He pointed to the University of Michigan, the University of Virginia and the University of California, Berkeley as models of public universities that are becoming as much like private universities as they can. Nichol says the trend is “hugely devastating” to the country.
He says he feels that UNC-CH is quickly dismantling and following suit, and Guillory has similar concerns.
“What I worry about is that in this era of economic tightness,” Guillory says, “we’ll make decisions and five, 10 years from now we’ll say, ‘Wow what have we done to ourselves? What happened to us?’” He also says he’s concerned about the effects tuition hikes will have on future funding for the University.
“If you raise tuition on the assumption that the legislature is going to reduce funding,” says Guillory. “You almost give them permission to cut our budget again.”
STUCK IN THE MIDDLE CLASS
Nichol says UNC-CH’s legacy of low tuition is in jeopardy right now, which he says is “hugely unfortunate.”
“Carolina has led the country in its commitment to what a public university is,” Nichol says. “Low tuition has not only been part of constitutional mandate, but it’s been the lifeblood of this institution.”
Since 1995, in-state tuition has gone up 408 percent, while total cost of attendance for an in-state student has gone up 154 percent. Total cost of attendance as a percentage of the median family income of an in-state student has gone from 11 percent in 1995-1996 to 19 percent in 2010-2011.
The median income for an in-state UNC-CH family has gone up by 48 percent since 1995, while the median income for the average North Carolina family has only gone up by 39 percent, showing that on average UNC-CH families are more affluent compared to North Carolina families from 16 years ago.
Guillory says a big problem UNC-CH is facing right now is the alienation of the middle class. Very affluent families can afford high-priced higher education, and on the other end of the spectrum there are programs such as Carolina Covenant Scholars, which gives aids to students who are at or below 200 percent of the poverty line.
“But what happens to middle class students? Those who are not affluent enough to afford the tuition but aren’t in dire situations?” Guillory asks.
He says the current situation has been forcing some of his students to work two or three jobs. He suspects that others will just forgo Chapel Hill to attend a less expensive state school.
“You can argue that you don’t have a right to go to UNC-CH, you can go to UNC-Wilmington,” he says. “But we ought to have a student body at Chapel Hill that reflects the wingspan of our society. And so you don’t want to turn people away simply because of sticker shock.”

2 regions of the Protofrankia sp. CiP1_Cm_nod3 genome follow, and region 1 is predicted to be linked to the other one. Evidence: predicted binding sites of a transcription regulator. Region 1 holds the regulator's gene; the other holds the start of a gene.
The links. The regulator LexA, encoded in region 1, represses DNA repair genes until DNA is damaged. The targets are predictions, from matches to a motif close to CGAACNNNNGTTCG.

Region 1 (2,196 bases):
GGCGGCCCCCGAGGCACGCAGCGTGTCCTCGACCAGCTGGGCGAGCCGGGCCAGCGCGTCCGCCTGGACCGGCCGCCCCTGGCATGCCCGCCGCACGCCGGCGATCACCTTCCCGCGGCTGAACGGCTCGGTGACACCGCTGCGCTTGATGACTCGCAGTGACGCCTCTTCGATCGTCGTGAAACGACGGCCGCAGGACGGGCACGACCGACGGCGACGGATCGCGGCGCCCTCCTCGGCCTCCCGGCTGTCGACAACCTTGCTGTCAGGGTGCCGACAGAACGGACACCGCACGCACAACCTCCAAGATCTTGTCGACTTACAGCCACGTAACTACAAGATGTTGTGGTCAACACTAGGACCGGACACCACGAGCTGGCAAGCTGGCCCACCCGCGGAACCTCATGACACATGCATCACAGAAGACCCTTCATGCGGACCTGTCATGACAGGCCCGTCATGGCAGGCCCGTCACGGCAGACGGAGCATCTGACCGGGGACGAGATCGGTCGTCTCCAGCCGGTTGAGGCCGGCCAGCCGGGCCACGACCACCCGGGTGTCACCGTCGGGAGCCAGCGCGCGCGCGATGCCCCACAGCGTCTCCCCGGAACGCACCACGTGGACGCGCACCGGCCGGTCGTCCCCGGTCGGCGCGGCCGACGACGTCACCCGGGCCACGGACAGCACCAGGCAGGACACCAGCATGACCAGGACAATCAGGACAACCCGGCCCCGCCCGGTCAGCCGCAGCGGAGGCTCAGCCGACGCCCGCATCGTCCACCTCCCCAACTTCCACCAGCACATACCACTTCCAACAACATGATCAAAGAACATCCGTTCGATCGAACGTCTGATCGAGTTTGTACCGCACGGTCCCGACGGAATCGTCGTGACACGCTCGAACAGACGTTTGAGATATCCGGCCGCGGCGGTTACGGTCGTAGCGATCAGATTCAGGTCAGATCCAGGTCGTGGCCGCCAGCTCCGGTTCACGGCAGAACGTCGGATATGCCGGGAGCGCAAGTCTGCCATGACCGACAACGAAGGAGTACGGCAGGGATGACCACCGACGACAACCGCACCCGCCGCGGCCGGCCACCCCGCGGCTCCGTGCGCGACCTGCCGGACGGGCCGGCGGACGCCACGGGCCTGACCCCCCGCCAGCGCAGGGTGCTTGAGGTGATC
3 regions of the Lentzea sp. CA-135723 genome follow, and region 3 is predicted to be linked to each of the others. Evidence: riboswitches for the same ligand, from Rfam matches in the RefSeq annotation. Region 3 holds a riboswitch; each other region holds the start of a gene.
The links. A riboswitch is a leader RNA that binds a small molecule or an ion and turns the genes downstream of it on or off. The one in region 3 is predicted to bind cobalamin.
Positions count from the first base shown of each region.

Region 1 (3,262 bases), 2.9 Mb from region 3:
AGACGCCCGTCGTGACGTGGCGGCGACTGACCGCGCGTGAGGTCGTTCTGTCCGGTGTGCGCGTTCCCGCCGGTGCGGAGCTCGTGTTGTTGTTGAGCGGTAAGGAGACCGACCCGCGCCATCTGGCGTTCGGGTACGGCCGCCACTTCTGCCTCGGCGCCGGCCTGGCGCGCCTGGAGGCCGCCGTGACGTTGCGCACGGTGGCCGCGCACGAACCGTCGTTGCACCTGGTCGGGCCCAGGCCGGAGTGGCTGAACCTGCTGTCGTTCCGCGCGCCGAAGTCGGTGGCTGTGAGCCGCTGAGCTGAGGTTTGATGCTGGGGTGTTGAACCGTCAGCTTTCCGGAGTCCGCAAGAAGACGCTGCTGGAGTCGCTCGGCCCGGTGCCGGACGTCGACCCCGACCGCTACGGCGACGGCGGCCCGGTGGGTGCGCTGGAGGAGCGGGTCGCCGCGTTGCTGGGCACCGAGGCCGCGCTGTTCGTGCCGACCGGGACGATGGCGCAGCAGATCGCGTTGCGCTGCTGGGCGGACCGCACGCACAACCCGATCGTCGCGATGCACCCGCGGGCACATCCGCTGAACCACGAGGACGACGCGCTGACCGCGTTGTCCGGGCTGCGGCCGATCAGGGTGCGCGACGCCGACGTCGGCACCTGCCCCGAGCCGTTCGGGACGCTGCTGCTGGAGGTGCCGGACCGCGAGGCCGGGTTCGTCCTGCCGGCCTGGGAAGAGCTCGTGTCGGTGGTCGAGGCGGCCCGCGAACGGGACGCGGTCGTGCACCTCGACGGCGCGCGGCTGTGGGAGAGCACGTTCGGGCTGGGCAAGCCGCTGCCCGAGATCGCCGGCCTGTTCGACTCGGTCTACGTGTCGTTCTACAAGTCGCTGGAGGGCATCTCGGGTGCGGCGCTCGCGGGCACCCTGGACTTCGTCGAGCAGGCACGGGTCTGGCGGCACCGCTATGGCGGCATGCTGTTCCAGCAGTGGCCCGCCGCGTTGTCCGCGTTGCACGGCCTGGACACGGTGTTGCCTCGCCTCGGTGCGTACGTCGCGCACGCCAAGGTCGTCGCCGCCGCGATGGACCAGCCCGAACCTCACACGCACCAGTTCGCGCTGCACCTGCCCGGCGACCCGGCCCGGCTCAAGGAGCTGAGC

Many proponents of tuition hikes have pointed to peer institutions’ higher tuition rates as a justification of those hikes. However, a paper by John Sanders, former director of UNC’s School of Government, points to the fact that the constitution does not speak to the costs of North Carolina institutions in comparison with their national peers. It addresses North Carolina’s institutions in isolation and stipulates that they should be within the financial reach of the people of North Carolina.
According to the latest census data, North Carolina is the 42nd wealthiest state out of the 50 states plus the District of Columbia. It is ranked lower than other states with comparable public universities: Virginia is the sixth wealthiest, California the 12th and Michigan follows in 30th place. The goal of keeping institutions “within the financial reach of the people of North Carolina” is not in sync with keeping tuition in line with peer institutions.
Student Body Vice President Zealan Hoover agrees that UNC-CH should not be compared with peer institutions when looking at tuition rates. However, he says that in five years UNC-CH will still be in the bottom quartile of peer institutions in terms of in-state tuition rates. The University might be at the top of the quartile in five years, but it is expected that peer institutions will raise tuition rates even more during this time period, he says.
Hoover, Guillory and Nichol all say they understand why tuition must be raised. But they hope that this will only be a temporary solution to the problem.
“It might be that we have to raise the tuition cap for a short time,” Guillory says. “But I don’t think we should give up on the state legislature in terms of funding the University. We can’t give up on them.”
“And so it may be hard right now, but we need to work our way through this without giving up the ‘publicness’ of a great public university.”